It may be tough but acknowledge that people react and behave differently in difficult situations and unless some seriously concerning behaviour crops up, that’s okay. Respect each other’s coping strategies as there really isn’t just one definitive way to get through this emotionally.
There will be days when you are both completely on the same page and other times when you are not, so be aware that while you might have a day when you’re feeling really positive, your partner might be struggling. Whilst being open and honest with each other about how you are feeling is key, there will be times when you feel sad and lonely so try not to get too immersed in negativity and keep reminding yourself that this isn’t a permanent situation and ultimately, solid and healthy relationships are worth holding on to.
Keep things future focussed
It’s good to be excited about when you can be back together again so start making some plans about what you can do together and where you can go. It could be as simple as getting back to your favourite eating spot, a lazy sunday together under a duvet watching Netflix or being able to book a break together.
Keeping an eye on the future can help make us feel secure and remind us that there will be an end to this situation.
When you finally meet up
A slo-mo reunion and then it’s all sunshine and roses right? Maybe not, as you’ve been through a lot and emotions will be running high, so when you are reunited it’s likely to be intense. No one can maintain such strong feelings so once the intensity and relief at finally being reunited fades, it’s completely normal to experience a crash or feel pretty overwhelmed. Ensure you speak to each other about this beforehand so you both manage expectations and be kind to each other while you readjust to your normal routines.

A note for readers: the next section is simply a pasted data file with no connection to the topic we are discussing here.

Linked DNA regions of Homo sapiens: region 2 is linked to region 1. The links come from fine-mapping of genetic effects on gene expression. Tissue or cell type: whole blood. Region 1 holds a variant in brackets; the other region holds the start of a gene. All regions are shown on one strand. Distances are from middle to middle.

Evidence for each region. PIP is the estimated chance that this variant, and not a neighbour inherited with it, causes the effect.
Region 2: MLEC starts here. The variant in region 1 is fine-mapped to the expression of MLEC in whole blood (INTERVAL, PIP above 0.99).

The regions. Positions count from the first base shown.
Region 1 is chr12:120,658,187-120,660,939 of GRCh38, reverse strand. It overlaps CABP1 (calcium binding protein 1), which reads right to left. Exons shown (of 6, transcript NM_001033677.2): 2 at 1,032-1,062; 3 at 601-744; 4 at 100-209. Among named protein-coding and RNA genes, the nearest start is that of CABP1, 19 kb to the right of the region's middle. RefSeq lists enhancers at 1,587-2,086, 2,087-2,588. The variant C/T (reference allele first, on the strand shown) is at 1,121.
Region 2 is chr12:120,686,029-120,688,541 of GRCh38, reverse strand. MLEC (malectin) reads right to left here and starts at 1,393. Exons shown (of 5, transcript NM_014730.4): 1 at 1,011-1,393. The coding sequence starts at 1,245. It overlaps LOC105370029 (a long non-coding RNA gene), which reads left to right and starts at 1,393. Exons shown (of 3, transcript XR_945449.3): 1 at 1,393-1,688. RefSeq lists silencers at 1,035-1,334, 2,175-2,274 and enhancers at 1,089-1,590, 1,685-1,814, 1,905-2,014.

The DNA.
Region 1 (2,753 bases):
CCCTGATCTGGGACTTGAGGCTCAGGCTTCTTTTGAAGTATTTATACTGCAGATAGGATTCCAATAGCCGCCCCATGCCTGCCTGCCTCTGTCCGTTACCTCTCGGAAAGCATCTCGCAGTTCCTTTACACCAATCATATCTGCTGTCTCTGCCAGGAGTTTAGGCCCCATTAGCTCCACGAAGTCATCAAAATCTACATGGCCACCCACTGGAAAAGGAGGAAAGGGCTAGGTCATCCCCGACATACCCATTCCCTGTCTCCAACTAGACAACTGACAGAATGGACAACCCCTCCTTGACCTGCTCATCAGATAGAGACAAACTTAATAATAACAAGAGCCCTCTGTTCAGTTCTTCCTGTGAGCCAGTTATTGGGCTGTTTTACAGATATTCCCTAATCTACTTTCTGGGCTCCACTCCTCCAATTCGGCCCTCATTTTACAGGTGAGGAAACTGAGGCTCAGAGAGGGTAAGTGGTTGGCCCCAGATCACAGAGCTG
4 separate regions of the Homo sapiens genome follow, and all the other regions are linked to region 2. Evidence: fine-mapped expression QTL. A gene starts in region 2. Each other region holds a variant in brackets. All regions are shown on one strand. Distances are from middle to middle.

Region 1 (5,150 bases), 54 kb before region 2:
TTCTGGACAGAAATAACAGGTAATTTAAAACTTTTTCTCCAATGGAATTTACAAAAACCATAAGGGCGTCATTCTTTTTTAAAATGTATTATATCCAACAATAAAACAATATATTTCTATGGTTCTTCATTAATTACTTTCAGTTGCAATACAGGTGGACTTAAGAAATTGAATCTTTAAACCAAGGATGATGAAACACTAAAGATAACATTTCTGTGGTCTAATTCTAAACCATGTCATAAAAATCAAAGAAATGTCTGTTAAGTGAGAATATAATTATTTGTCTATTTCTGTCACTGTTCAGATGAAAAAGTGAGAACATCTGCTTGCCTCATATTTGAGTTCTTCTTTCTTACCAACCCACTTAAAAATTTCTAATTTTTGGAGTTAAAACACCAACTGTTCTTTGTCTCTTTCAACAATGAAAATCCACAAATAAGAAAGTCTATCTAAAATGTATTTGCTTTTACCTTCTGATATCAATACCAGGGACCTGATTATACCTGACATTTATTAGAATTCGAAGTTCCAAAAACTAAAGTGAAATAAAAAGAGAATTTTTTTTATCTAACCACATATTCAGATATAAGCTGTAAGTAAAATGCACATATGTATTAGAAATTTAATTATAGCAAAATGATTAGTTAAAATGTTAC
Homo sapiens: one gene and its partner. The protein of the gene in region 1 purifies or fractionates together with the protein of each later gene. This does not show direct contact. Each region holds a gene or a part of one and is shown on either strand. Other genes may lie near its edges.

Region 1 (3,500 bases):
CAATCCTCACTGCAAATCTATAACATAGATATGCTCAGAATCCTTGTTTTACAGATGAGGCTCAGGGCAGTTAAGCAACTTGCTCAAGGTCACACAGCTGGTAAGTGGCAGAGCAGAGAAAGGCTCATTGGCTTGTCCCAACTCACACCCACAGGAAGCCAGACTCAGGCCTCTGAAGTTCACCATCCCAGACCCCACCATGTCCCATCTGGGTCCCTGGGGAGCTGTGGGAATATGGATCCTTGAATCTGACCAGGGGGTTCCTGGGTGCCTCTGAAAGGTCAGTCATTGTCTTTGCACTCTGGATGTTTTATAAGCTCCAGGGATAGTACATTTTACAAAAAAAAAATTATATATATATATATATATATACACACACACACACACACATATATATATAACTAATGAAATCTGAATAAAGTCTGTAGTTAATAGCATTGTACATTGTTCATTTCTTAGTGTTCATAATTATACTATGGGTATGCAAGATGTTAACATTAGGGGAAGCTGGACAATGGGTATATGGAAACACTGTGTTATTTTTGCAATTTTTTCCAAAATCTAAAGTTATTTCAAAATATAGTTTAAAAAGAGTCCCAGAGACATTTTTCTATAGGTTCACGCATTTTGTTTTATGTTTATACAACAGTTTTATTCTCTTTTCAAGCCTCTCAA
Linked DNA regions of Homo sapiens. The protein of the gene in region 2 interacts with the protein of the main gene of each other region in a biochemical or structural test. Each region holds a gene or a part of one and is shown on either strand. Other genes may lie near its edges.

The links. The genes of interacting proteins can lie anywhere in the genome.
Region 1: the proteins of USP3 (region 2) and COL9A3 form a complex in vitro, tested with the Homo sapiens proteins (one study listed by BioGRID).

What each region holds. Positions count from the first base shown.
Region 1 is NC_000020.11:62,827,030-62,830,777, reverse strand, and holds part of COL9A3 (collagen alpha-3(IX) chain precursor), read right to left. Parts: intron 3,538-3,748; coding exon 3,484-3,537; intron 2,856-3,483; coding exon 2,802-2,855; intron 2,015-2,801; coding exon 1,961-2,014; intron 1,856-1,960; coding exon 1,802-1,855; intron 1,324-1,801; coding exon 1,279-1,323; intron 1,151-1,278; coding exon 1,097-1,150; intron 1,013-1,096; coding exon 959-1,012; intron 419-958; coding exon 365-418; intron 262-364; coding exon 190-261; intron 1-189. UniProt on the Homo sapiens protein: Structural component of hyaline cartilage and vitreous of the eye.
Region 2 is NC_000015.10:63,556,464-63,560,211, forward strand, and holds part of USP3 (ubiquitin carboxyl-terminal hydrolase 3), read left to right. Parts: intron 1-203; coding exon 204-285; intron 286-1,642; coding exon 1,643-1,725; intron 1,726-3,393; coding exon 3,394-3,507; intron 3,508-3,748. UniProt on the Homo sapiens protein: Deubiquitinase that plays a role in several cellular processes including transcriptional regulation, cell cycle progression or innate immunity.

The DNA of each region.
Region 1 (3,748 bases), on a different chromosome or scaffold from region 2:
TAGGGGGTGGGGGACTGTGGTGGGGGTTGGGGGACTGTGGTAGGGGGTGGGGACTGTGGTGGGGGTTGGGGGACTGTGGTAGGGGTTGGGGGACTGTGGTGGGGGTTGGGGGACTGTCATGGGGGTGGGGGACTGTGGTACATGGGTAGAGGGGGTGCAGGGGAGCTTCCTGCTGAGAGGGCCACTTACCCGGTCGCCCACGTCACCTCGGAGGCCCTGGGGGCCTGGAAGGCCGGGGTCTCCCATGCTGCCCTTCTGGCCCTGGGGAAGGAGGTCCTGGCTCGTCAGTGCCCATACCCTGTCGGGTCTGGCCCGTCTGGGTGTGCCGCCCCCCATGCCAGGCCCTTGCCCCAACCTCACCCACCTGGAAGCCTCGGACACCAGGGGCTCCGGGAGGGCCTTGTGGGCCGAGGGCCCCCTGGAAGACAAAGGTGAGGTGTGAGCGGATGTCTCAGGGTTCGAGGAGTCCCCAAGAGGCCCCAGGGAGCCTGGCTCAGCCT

If you have had minor disagreements, this probably isn’t the best time to bring those up. Enjoy the moment and consider if actually, unless they are serious issues, are they even worth worrying about now? If they do need addressing, wait for things to calm before dealing with them.
Finally, remember that many couples manage successful long-distance relationships so this is achievable and it won’t be forever.
Struggling atm? We’ve got you covered with our top 10 things to remember during the Coronavirus lockdown. If you find this useful, why not check out our Coronavirus support hub in partnership with Tumblr?
You’re already smashing this lockdown thing
Seriously. Depending on where in the world you’re from, you’re now either several weeks or several months in and you’re doing it. The challenge has been long and tough and isn’t over yet, but you’re getting through this. It’s important that you don’t forget all of the progress you’ve already achieved.
Remember why we’re doing this
It’s easy enough to forget about the outside world when you’re stuck indoors, but it’s important we all remember why we’re doing this. By selflessly staying indoors and making huge personal sacrifices, we are each doing things to keep others safe and healthy. Whenever you feel the urge to leave the house, remind yourself that you are playing a huge role in preventing the spread of Coronavirus, and stay focused on the bigger picture.
This is temporary and will soon be a distant memory
Whilst the Coronavirus lockdown is your entire reality at the moment, remember that like everything, this will pass. It might feel like it’s never ending right now but there is light at the end of the tunnel. This will not go on forever.
Might feel like a weird time to feel grateful, but it’s important for your own mental health that you do focus on the things you are appreciative of. Writing down 3 things that you are grateful for at the end of the day may seem cliché but rn it’s more important than ever to focus on positives. So, what are you grateful for today? Having access to the internet? The people in your life? Sweatpants? Cause us too.
It’s perfectly normal to feel like rubbish